Wednesday, July 20, 2011

Garden of beauty, not blemishes

Listen to this post:

I wondered last post if a weed has a soul. I believe it does, but it takes an extraordinarily open heart to see it.

That notion arrived when a friend shared how her grown son, who has been troubled since childhood, came to live with her in the past two years and has made a marvelous, even miraculous, turn-around. She said society considers him a weed, but he has shown her more of God's grace than anyone. It seems she has always known the color and full petals others perceive as dullness and thorns. She has seen him the way God views each of us.

On several occasions, I have been given flashes of what that powerful unconditional love feels like. We each need a dose from time to time. Able to fully unwind in the loving and trusted hands of my massage therapist/pastoral counselor, I experienced a golden egg of energy enveloping my body and pouring directly into my heart. I had no doubt what it was or its source. Momentarily, I knew a love so deep and boundless I can't forget. A love that is always there and sees the beauty, not the blemishes.

I wish I had the gift for always seeing others and myself in that manner. Parental love is comparable and I recognize my gift to see deeply into people, but it cowers in comparison to what Spirit offers. Its current is so swift and so pure it washes every doubt away.

Again, this Sunday's message focused on the garden and, particularly, how the roots get tangled and it's hard to tell the plant from the weed, the good from the bad. The minister used the example of German business opportunist Oskar Schindler. On the surface, he led less than a model life, betraying his wife and playing into the Nazis. And yet, he used his skill and cunning to protect his Jewish laborers.

Was he a weed?

There's something very interesting growing up in the center of our garden. We assumed it was a volunteer from last year and let it be. It's grown very erect with buds that resemble mini sunflowers. Apparently it's a tree that many consider junk. I, however, have enjoyed watching it emerge with no help, strong and tall as the vegetables, which, with much tending, have staggered, stumbled, and some, succombed to the elements.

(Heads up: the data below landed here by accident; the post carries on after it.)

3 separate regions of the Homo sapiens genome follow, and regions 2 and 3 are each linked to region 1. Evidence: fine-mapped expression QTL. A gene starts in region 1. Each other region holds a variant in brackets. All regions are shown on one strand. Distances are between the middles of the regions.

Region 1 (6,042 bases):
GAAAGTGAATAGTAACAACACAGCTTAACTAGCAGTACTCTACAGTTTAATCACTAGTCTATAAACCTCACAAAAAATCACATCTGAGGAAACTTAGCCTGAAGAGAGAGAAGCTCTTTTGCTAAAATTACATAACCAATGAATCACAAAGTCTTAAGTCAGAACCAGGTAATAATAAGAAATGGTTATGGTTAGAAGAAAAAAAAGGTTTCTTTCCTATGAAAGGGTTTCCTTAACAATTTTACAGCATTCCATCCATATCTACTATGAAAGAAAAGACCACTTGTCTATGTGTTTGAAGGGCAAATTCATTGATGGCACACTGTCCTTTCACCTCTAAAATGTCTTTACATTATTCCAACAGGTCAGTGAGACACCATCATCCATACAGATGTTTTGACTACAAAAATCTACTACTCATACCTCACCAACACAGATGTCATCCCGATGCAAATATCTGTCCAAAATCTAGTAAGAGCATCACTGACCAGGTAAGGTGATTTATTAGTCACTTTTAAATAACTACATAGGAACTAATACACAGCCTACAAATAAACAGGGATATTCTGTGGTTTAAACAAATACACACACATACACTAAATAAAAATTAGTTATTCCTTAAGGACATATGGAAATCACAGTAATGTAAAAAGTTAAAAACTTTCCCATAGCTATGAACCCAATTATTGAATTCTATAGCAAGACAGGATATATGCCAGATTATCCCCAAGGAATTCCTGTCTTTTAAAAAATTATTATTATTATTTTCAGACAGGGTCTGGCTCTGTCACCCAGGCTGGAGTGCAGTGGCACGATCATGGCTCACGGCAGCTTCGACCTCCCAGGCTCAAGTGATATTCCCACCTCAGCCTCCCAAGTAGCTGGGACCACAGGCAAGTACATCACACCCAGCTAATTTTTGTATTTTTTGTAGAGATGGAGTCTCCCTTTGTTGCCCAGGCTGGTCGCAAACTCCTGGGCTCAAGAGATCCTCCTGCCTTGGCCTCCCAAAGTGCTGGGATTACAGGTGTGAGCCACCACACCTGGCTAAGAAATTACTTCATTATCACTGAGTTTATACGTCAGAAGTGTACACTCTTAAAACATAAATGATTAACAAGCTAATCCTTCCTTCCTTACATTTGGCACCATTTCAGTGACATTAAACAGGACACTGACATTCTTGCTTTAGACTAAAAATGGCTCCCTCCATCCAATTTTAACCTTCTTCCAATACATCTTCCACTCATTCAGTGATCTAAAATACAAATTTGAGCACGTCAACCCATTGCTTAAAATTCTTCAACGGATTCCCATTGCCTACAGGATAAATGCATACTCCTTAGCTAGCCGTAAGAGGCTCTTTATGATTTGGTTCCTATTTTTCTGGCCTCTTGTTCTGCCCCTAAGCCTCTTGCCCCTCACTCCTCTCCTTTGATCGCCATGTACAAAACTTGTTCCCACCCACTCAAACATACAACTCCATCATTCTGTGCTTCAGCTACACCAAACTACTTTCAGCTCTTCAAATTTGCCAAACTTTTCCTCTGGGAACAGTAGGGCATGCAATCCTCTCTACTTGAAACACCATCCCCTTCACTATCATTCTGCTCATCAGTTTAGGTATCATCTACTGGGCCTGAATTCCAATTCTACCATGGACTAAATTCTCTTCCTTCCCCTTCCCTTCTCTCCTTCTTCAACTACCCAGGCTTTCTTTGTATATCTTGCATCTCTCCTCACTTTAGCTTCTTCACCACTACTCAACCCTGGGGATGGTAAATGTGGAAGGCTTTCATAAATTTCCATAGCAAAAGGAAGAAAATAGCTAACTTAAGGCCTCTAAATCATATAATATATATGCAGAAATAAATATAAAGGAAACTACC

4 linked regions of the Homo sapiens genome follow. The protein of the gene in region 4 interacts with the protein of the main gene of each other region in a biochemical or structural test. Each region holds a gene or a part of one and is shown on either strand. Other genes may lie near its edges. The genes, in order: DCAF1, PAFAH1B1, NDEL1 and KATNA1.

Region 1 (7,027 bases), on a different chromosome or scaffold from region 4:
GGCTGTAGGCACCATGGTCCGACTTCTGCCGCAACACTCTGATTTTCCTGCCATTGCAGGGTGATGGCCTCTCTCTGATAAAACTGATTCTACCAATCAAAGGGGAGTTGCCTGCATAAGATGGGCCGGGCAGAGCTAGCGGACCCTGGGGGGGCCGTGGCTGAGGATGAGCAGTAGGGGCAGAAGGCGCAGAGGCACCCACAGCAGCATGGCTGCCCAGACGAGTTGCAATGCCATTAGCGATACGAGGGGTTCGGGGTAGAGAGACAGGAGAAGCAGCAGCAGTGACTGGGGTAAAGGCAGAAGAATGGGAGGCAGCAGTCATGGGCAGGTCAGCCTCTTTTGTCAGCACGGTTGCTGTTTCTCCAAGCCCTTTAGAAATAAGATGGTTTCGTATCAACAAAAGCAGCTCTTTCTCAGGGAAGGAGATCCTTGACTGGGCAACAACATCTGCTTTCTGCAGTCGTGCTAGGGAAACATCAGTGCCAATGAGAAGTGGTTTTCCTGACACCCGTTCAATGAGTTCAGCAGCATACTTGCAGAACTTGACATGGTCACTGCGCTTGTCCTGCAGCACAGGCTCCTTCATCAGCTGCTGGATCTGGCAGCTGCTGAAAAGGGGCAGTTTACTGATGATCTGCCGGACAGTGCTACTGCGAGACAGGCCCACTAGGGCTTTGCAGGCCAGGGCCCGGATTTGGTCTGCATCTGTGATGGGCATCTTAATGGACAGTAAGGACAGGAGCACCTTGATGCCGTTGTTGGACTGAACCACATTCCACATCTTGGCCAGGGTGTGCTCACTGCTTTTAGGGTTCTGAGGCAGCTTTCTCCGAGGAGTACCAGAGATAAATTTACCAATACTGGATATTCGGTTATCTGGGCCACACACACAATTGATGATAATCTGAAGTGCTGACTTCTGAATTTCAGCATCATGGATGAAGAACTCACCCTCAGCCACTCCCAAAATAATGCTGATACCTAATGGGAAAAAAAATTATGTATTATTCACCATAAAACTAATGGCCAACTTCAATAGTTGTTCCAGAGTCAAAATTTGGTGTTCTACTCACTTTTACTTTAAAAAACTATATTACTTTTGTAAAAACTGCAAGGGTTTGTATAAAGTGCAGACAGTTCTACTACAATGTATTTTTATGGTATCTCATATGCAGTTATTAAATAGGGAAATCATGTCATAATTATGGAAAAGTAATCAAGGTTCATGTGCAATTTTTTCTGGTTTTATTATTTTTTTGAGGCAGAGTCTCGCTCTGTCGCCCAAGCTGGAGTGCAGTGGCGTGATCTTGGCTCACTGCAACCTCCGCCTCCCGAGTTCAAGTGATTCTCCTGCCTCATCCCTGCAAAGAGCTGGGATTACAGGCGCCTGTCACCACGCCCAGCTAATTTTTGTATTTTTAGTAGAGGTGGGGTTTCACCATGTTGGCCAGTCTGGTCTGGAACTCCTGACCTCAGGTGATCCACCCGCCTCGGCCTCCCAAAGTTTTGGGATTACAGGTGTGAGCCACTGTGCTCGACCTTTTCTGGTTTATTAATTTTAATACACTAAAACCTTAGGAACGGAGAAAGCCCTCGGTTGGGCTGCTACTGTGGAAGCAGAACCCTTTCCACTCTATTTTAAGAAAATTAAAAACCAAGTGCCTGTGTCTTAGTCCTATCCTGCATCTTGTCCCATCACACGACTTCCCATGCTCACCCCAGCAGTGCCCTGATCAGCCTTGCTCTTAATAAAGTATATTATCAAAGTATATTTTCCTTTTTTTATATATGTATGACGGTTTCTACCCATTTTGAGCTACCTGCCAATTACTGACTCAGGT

It makes me think I should replant my metaphorical garden and this is how I would go about it:
• By tending the good;
• Weeding out the negative;
• Having a clear vision;
• Developing defined tasks;
• Making time for play and joy alongside the work; and
• Practicing gratitude.

If I am honest, I sometimes produce the fruits of worry, anxiety, doubt and fear. I would like to replace them with love, kindness, compassion, freedom, creativity, joy and color. To do so, I need to start with myself by:
– Trusting;
– Making room for daily time with God;
– Knowing when to say no; and
– To accept everything else as a gift.

A TALL order that may become my new spiritual practice.

• Where do I see weeds?
• What happens when I look more deeply into them?
• What lessons are there for me?
• How have I experienced divine love?
• What difference has that made?

carefully planted
seed by seed
into moist, organic earth

illuminated 24/7,
gently moved to larger pots
and, finally, the prepared garden

rain has rotted some
heat exhausted others
bugs chewed off nourishment

as we pick, spray, water and prune

yet this lone hitchhiker
stands tallest in the ground
straight, purposeful and

how can it be a weed
just because it was unwanted, unplanted


  1. this post is very touching. in everytime you need to be humble even the worlds against you and god will gonna see it and gives you back all the blessings that you need. nice painting you got thanks...

  2. Wow, I am so glad you stopped in. Yes, being humble does seem to attract the presence of God, even in the midst of darkness and trouble. Thank you for the wonderful reminder.
    -- Cathy